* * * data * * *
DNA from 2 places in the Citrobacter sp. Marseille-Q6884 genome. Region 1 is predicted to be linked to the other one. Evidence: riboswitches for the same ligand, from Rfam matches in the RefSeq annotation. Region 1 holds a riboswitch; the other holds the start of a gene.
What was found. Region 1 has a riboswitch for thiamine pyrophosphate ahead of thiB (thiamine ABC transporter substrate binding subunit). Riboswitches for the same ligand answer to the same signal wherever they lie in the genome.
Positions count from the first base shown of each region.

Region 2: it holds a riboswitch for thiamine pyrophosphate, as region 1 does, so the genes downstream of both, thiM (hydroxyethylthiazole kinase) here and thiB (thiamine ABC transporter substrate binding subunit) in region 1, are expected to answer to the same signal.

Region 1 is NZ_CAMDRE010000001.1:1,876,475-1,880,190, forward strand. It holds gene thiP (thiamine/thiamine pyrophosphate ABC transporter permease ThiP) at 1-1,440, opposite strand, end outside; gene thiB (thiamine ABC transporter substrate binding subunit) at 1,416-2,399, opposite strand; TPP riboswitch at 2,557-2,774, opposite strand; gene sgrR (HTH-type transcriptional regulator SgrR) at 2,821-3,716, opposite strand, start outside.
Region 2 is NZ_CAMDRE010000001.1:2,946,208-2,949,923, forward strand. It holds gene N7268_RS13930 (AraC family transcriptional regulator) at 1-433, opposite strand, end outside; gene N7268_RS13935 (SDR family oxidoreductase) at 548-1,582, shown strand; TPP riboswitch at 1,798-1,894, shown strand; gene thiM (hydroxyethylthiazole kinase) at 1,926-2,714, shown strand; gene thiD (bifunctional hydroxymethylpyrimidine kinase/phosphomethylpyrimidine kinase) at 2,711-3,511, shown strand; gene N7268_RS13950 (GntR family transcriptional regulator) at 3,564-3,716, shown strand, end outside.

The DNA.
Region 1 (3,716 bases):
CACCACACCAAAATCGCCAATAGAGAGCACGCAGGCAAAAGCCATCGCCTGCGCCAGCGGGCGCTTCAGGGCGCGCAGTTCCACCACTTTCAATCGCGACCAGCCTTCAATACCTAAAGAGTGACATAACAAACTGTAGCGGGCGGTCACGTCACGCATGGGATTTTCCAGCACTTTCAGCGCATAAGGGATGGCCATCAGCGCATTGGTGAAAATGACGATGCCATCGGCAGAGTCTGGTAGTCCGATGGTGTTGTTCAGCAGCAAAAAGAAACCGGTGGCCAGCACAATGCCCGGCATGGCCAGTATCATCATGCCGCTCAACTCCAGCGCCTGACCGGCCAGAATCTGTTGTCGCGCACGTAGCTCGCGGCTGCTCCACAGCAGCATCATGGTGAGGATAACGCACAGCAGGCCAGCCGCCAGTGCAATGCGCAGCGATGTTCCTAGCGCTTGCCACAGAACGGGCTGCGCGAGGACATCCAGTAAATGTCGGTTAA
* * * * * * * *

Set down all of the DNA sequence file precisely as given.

DNA from 2 places in the Citrobacter sp. Marseille-Q6884 genome. Region 1 is predicted to be linked to the other one. Evidence: riboswitches for the same ligand, from Rfam matches in the RefSeq annotation. Region 1 holds a riboswitch; the other holds the start of a gene.
What was found. Region 1 has a riboswitch for thiamine pyrophosphate ahead of thiB (thiamine ABC transporter substrate binding subunit). Riboswitches for the same ligand answer to the same signal wherever they lie in the genome.
Positions count from the first base shown of each region.

Region 2: it holds a riboswitch for thiamine pyrophosphate, as region 1 does, so the genes downstream of both, thiM (hydroxyethylthiazole kinase) here and thiB (thiamine ABC transporter substrate binding subunit) in region 1, are expected to answer to the same signal.

Region 1 is NZ_CAMDRE010000001.1:1,876,475-1,880,190, forward strand. It holds gene thiP (thiamine/thiamine pyrophosphate ABC transporter permease ThiP) at 1-1,440, opposite strand, end outside; gene thiB (thiamine ABC transporter substrate binding subunit) at 1,416-2,399, opposite strand; TPP riboswitch at 2,557-2,774, opposite strand; gene sgrR (HTH-type transcriptional regulator SgrR) at 2,821-3,716, opposite strand, start outside.
Region 2 is NZ_CAMDRE010000001.1:2,946,208-2,949,923, forward strand. It holds gene N7268_RS13930 (AraC family transcriptional regulator) at 1-433, opposite strand, end outside; gene N7268_RS13935 (SDR family oxidoreductase) at 548-1,582, shown strand; TPP riboswitch at 1,798-1,894, shown strand; gene thiM (hydroxyethylthiazole kinase) at 1,926-2,714, shown strand; gene thiD (bifunctional hydroxymethylpyrimidine kinase/phosphomethylpyrimidine kinase) at 2,711-3,511, shown strand; gene N7268_RS13950 (GntR family transcriptional regulator) at 3,564-3,716, shown strand, end outside.

The DNA.
Region 1 (3,716 bases):
CACCACACCAAAATCGCCAATAGAGAGCACGCAGGCAAAAGCCATCGCCTGCGCCAGCGGGCGCTTCAGGGCGCGCAGTTCCACCACTTTCAATCGCGACCAGCCTTCAATACCTAAAGAGTGACATAACAAACTGTAGCGGGCGGTCACGTCACGCATGGGATTTTCCAGCACTTTCAGCGCATAAGGGATGGCCATCAGCGCATTGGTGAAAATGACGATGCCATCGGCAGAGTCTGGTAGTCCGATGGTGTTGTTCAGCAGCAAAAAGAAACCGGTGGCCAGCACAATGCCCGGCATGGCCAGTATCATCATGCCGCTCAACTCCAGCGCCTGACCGGCCAGAATCTGTTGTCGCGCACGTAGCTCGCGGCTGCTCCACAGCAGCATCATGGTGAGGATAACGCACAGCAGGCCAGCCGCCAGTGCAATGCGCAGCGATGTTCCTAGCGCTTGCCACAGAACGGGCTGCGCGAGGACATCCAGTAAATGTCGGTTAA